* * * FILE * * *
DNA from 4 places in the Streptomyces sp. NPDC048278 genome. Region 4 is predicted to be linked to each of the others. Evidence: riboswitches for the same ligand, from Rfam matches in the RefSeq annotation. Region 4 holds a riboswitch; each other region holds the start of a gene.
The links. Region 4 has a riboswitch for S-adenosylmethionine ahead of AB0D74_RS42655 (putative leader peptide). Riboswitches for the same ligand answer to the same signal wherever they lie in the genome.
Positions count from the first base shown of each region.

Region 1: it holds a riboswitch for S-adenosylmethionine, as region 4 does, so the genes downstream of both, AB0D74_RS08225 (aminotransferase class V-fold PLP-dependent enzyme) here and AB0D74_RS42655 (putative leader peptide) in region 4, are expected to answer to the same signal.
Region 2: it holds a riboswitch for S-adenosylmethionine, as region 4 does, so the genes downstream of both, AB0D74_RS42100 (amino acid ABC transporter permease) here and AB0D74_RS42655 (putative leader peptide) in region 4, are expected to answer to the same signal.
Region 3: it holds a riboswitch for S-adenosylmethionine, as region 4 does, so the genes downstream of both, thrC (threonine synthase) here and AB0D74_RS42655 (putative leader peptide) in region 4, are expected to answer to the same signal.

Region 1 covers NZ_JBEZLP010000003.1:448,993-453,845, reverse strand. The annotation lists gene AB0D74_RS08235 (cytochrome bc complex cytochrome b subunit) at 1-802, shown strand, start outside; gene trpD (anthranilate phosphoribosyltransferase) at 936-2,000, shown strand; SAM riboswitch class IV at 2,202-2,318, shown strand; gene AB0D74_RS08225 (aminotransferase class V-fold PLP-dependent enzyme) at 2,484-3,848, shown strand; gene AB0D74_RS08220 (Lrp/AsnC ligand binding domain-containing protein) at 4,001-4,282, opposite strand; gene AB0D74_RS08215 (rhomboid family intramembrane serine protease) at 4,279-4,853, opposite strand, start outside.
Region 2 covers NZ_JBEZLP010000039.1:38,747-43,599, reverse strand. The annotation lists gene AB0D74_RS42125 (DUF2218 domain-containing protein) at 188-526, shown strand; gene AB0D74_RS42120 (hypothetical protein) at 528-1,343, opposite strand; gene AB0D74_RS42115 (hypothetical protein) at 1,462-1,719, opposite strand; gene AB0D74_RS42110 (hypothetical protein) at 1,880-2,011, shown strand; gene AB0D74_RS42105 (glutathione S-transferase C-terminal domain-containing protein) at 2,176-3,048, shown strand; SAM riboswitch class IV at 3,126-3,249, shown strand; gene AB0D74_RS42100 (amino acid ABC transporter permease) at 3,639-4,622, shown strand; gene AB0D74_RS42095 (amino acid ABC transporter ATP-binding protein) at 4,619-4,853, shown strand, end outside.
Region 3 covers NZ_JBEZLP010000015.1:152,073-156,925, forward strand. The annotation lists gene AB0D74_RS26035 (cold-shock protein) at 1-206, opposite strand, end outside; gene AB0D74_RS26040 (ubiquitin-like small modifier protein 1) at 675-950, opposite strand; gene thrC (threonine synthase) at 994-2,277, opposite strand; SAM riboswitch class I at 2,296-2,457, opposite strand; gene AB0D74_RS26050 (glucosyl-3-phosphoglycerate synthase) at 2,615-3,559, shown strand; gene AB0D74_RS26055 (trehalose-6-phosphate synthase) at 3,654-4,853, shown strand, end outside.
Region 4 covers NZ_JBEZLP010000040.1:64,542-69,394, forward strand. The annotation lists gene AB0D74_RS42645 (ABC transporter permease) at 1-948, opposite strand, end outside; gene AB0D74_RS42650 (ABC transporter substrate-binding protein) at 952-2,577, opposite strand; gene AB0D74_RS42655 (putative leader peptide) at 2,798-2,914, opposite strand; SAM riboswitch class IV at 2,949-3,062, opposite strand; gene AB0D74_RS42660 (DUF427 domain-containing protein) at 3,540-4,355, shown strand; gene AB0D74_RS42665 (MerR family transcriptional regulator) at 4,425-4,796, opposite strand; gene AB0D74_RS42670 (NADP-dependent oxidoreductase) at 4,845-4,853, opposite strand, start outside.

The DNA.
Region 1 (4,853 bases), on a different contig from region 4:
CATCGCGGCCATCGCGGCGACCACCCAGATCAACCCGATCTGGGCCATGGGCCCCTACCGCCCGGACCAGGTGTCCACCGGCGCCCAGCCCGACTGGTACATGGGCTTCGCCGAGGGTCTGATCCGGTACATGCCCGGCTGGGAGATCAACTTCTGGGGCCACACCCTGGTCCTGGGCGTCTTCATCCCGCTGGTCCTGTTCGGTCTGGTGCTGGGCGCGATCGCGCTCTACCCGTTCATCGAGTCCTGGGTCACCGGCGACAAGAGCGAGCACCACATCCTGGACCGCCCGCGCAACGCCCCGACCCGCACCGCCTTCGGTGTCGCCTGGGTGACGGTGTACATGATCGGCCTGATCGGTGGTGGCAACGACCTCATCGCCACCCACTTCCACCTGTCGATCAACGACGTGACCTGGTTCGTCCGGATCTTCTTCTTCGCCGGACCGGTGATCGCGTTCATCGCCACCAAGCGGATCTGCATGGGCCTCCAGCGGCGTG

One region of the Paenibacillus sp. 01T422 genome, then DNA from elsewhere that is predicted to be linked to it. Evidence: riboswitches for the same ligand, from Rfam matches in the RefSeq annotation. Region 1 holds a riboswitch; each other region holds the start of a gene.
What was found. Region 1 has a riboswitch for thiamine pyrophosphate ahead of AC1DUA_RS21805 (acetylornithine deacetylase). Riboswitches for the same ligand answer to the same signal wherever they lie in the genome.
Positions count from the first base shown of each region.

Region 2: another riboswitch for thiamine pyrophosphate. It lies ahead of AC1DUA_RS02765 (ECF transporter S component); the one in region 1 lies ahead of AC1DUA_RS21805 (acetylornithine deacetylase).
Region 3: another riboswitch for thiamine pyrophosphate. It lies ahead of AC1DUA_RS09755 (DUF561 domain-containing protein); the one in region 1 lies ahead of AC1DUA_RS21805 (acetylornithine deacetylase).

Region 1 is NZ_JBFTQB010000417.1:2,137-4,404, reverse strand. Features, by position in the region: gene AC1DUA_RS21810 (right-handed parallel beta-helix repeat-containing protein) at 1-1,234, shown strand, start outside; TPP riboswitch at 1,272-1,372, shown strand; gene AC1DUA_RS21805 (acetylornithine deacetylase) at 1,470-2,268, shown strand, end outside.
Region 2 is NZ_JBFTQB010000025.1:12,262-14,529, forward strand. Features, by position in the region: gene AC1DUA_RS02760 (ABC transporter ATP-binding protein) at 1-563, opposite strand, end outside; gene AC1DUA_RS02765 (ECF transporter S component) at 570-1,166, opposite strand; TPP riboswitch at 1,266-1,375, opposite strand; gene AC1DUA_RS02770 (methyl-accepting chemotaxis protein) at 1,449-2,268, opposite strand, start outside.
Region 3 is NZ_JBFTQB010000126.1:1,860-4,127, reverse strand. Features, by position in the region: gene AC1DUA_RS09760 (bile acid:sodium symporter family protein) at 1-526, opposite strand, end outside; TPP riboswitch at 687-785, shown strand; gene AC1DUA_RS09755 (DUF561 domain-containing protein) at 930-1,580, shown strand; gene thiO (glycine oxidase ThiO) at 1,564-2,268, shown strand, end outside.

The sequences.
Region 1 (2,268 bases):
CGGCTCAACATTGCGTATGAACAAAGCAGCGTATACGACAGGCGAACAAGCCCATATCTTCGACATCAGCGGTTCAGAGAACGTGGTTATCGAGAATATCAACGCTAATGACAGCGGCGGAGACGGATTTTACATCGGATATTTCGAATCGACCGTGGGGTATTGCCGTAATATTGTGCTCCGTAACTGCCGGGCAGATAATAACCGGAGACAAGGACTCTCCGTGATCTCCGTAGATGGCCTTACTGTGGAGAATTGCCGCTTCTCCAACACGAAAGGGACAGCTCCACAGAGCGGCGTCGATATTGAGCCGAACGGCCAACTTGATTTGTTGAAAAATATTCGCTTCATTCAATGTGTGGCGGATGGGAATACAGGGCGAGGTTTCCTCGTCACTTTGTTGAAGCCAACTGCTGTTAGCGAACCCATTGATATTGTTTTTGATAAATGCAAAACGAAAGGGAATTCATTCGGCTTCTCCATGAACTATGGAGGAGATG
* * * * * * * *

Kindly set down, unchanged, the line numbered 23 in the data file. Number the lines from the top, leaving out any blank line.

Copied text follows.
Region 1 (2,268 bases):